Search Results For: concealment of income


Wadhwa Estate & Developers India Pvt. Ltd vs. ACIT (ITAT Mumbai)

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DATE: February 24, 2017 (Date of pronouncement)
DATE: March 11, 2017 (Date of publication)
AY: 2011-12
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CITATION:
S. 271(1)(c): Penalty cannot be levied if the omission to offer income, and the wrong claim of deduction, was by oversight and the auditors did not point it out. Also, the failure of the AO to specify the limb under which penalty u/s 271(1)(c) is imposed is a fatal error

Undisputedly, in the return of income assessee has failed to offer interest on fixed deposit amounting to ` 5,92,186 and loss claimed on account of fixed asset written–off amounting to Rs 1,82,242. It is also a fact on record that in the course of assessment proceedings, the assessee accepted the taxability of these items of income and offered them to tax. The assessee has explained that non–disclosure of aforesaid two items of income is due to oversight and due to the fact that neither in the tax audit nor in the statutory audit such omission was pointed out. We find merit in the aforesaid explanation of the assessee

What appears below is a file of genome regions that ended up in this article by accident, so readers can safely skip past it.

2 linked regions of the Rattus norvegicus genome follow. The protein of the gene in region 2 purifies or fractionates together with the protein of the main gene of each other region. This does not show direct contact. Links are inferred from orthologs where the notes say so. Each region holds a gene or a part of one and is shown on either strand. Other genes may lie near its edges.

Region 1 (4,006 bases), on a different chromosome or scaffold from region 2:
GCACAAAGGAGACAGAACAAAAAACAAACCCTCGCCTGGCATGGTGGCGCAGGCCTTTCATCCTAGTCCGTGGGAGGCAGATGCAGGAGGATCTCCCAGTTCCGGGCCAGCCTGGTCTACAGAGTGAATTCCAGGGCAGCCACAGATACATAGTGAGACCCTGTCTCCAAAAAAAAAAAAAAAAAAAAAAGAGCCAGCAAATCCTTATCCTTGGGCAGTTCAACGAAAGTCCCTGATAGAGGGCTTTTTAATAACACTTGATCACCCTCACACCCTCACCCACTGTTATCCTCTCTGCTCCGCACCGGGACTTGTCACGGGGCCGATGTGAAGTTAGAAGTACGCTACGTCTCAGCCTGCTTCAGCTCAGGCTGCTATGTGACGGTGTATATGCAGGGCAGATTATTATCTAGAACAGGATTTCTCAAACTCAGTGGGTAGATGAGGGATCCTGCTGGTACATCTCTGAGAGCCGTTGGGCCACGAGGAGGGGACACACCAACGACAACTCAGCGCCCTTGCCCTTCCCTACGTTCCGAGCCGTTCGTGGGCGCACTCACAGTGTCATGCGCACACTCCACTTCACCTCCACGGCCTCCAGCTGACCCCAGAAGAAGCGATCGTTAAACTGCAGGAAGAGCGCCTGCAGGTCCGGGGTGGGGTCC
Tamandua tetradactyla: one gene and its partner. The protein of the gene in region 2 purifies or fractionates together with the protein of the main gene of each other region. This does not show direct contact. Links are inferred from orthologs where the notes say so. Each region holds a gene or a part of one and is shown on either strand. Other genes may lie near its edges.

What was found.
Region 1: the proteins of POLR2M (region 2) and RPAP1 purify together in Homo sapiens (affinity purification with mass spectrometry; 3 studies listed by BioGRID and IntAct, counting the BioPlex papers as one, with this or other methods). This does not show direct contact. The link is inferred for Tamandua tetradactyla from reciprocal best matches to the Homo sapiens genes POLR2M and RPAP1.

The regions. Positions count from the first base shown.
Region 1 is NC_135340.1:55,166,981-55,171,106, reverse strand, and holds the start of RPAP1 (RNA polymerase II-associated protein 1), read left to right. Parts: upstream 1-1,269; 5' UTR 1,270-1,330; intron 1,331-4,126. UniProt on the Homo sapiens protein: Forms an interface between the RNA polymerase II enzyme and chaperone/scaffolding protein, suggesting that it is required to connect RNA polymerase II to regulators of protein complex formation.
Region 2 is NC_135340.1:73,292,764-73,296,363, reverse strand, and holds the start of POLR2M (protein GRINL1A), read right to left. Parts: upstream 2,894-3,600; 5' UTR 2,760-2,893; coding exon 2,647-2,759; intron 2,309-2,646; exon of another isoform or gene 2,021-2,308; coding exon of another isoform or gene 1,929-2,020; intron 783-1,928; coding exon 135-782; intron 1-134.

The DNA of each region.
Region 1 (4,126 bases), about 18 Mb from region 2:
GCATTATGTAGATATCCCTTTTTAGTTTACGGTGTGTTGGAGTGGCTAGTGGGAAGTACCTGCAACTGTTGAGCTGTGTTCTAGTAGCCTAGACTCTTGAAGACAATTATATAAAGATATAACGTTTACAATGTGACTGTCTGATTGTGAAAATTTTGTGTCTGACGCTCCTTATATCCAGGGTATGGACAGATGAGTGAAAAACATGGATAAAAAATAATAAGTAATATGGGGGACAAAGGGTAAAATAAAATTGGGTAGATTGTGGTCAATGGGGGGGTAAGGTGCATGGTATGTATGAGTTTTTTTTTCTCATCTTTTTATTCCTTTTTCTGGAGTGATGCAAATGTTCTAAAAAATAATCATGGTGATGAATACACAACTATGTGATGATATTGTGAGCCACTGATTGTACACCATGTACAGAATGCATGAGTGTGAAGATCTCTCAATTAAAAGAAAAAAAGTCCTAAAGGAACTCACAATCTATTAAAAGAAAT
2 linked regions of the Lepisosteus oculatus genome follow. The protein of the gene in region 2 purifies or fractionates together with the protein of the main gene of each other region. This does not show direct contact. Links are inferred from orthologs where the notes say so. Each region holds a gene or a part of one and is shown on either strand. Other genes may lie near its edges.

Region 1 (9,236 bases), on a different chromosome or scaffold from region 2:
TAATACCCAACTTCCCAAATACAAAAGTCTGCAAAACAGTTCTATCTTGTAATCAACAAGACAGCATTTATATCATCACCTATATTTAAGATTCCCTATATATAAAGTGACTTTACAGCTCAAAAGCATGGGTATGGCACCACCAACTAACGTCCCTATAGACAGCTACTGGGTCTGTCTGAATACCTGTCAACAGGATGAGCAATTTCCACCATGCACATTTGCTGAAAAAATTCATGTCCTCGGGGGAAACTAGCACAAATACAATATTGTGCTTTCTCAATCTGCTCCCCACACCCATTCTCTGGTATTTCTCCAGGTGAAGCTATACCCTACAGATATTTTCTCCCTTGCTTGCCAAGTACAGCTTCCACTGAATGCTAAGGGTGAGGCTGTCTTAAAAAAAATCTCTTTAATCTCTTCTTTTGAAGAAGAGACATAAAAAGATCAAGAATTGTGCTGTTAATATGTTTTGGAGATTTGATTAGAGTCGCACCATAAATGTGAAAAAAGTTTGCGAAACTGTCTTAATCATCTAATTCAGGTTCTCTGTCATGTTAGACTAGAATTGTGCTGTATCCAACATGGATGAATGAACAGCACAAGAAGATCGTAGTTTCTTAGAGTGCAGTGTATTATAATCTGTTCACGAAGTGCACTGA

Posted in All Judgements, Tribunal

Pr. CIT vs. Neeraj Jindal (Delhi High Court)

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DATE: February 9, 2017 (Date of pronouncement)
DATE: March 9, 2017 (Date of publication)
AY: 2005-06, 2006-07
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CITATION:
S. 271(1)(c): Entire law explained on whether levy of penalty is automatic if return filed by the assessee u/s 153A discloses higher income than in the return filed u/s 139(1) in the context of the law as it stood prior to, and after, the insertion of Explanation 5 to s. 271(1)(c). Also, the law on levy of penalty on revised returns explained